Nick Harkaway ‘Gnomon’


Which brings her back to Hunter who’s mind conceals not one untruthful life but three, three mirages layed on top of one other so that the dismissal of the first becomes the gateway of the second and so on and on deeper and down this recording is a sinking sand of the mind… img_1496it is a breathtaking defense the architect of this barrier did not attempt to harden the mind against enquiry did not build some brittle wall to keep the Witness out but accepted the stricture of intrusion and created a defense in depth…it was done either to the woman or by her with this end in view that when, not if, when the Witness touched her mind Diana Hunter would confound it..


Diana Hunter dies during interrogation by the Witness and Inspector Neith, of the Witness is brought in to investigate. This is the simple opening premise to Nick Harkaway’s, far from simple doorstep of a book set in a near future London where everyone is under surveillance all of the time and in order to follow and act in time on anything that is observed, or predicted based on the observations humans have abdicated responsibility to an AI, known as the Witness, with a number of checks and balances:.


In this environment there’s simply no such thing as privacy anymore every action is visible to the system and it can call you and demand an accounting in the midst of a perfect world where power is in a way truly held by the people and government has almost entirely gone away, there’s a thin strand of horror of interrogation machines mandated by the majority and algorithms that see everything you do and want to know why you did it that understand your actions according to an actuarial chart and analyse you as an aspect of behavioral economics.


As the story begins, we follow Neith, as she takes part in her everyday life activities on line, assisting in debates she has been chosen for by the Winess, where her views or knowledge would be pertinent, asking questions where necessary and voting on line in what appears to be direct democracy where the people decide almost everything and we understand that Neith is exemplary in her involvement and her honesty. So back to Diana Hunter, for exceptionally dangerous behaviour, citizens can be interogated and if necessary their minds can be corrected by direct intervention, but deaths at the hand of the Witness are exceptionally rare, the Witness has direct access to their minds and their thoughts, so in steps the inspector of the Witness who has access to the recordings of the interrogations and can “live them”.

Diana Hunter’s interrogation is exceptional, And accounts in part for the length of the book as Neith discovers one after the other three completely different characters within Hunter’s head as illustrated in the opening quote. Who’s purpose becomes sort of obvious as the story progresses.  In order to render these lives real, the story Harkaway writes around these characters is enough to cover a short story for each one.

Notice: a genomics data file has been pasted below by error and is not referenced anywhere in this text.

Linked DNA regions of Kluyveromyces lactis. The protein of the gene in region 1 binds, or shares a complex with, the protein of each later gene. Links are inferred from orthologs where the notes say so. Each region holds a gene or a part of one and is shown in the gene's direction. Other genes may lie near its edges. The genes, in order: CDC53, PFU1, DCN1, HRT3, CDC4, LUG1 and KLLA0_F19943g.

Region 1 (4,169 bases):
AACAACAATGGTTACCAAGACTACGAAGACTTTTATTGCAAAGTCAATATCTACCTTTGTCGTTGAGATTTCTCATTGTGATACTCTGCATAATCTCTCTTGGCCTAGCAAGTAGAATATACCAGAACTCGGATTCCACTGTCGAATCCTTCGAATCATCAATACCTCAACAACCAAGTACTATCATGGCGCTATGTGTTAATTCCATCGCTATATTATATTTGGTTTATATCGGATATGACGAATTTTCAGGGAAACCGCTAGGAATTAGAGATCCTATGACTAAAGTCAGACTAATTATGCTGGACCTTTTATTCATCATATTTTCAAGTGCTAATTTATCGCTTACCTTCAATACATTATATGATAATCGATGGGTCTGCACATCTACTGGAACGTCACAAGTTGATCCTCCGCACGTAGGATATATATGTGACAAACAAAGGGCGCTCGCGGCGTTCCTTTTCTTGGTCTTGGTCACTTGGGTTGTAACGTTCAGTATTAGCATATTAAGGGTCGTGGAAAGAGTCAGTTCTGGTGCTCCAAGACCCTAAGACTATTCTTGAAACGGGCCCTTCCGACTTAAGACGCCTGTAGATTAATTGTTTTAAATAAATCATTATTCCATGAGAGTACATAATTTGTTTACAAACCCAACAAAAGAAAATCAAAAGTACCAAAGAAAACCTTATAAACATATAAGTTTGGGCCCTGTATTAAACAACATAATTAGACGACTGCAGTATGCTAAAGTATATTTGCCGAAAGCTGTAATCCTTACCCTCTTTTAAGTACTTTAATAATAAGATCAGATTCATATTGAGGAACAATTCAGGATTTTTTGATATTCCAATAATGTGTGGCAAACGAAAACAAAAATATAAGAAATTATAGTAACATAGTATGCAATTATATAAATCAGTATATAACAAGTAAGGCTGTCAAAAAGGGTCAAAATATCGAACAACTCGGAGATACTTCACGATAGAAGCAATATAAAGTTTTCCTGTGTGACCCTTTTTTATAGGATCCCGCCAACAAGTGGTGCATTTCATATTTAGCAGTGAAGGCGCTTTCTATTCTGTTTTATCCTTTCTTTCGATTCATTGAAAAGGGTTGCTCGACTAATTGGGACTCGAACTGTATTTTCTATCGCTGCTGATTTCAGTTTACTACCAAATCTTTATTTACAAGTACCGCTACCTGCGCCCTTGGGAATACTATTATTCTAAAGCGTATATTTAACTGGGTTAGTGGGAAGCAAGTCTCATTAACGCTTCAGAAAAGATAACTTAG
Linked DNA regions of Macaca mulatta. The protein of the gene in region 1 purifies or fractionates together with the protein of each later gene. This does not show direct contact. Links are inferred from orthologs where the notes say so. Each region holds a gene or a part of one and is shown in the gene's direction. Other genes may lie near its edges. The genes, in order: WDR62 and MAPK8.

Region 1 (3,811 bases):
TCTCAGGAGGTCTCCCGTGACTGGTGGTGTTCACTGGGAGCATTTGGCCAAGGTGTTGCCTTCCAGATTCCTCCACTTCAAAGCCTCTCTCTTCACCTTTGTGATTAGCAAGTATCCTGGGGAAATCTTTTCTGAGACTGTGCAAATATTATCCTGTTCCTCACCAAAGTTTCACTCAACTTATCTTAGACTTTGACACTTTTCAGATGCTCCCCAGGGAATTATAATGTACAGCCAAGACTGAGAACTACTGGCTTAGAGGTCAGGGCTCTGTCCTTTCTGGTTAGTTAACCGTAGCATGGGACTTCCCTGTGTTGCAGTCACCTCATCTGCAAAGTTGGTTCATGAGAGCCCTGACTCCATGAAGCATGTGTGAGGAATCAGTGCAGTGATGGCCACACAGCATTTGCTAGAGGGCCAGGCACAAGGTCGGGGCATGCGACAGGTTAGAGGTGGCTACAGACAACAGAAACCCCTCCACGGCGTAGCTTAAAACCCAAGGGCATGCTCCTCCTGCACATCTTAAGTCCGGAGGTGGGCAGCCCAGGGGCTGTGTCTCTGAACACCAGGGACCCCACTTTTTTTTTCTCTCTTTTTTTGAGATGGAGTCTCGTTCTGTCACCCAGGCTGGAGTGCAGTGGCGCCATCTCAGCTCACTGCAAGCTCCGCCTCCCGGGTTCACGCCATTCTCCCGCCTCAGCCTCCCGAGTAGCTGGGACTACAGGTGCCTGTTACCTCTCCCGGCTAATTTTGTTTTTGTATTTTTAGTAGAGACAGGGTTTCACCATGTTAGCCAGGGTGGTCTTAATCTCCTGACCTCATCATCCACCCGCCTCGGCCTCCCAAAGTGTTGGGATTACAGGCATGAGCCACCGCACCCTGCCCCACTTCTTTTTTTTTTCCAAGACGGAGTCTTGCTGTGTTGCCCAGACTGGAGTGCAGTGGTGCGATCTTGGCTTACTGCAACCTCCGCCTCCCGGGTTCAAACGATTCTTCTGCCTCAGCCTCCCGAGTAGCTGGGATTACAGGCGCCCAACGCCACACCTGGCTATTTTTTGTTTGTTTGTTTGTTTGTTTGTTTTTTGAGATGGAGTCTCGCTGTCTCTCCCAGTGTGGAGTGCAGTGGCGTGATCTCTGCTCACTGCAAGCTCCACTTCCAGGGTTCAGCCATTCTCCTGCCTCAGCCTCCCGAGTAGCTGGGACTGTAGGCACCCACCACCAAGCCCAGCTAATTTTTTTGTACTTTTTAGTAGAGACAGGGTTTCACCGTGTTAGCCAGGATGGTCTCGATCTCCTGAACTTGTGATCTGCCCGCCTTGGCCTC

There is Constantine, a Greek banker from our time who after a near death incident with a shark sees on his screen certain fiancial events before the happen and so becomes incredibly rich.

There is Athenais, an alchemist and one time mistress of Saint Augustin, the mother of his son, who’s death she cannot prevent but who’s resurrection she tries to attempt.

And finally there is Berihun Bekele, an Ethiopian artist who had been arrested in the military coup after the death of Haile Selassie and imprisoned in a cell in Alem Bekagn, the infamous prison of Addis Ababa who’s name means Farewell to the World. Berihun later in his life works with his daughter Annabelle on a computer game which resmbles the life Neith is living with the Witness.

Did I say the last of the three, Neith then discovers a bug, a fourth character Lernrote or Gnomon,  does he exist only in Hunter’s head or does he exist in real life?  Harkaway throws in a spanner, a person from the far off future. Was it he who fabricated Gnomon:


In this new world many people, most in fact exist across bodies, that is to say that their thoughts are distributed between a large number of individual brains rather than concentrated in just one. Each individual body has a little doodad in it that sends and receives messages to all the others.


Slowly Neith becomes suspicious of the system she relies on and the characters within Hunter’s mind, indirectly make her understand something is rotten in the kingdom of Denmark.

What if the weak link in this system of surveillance and perfect government of the people by the people was in fact the people? how would they be stopped from making the wrong decisions?

As Neith’s freind Tubman says:


Obfuscation like you’re asking about, hiding in plain sight, breaking up the message well I suppose you could call it artisanal, you could do it but you’d need to be brilliant and dedicated, a bit mad maybe, three words which summarise what you don’t want in an adversary.


First Published in English as “Gnomon” in 2018 by Windmill Books

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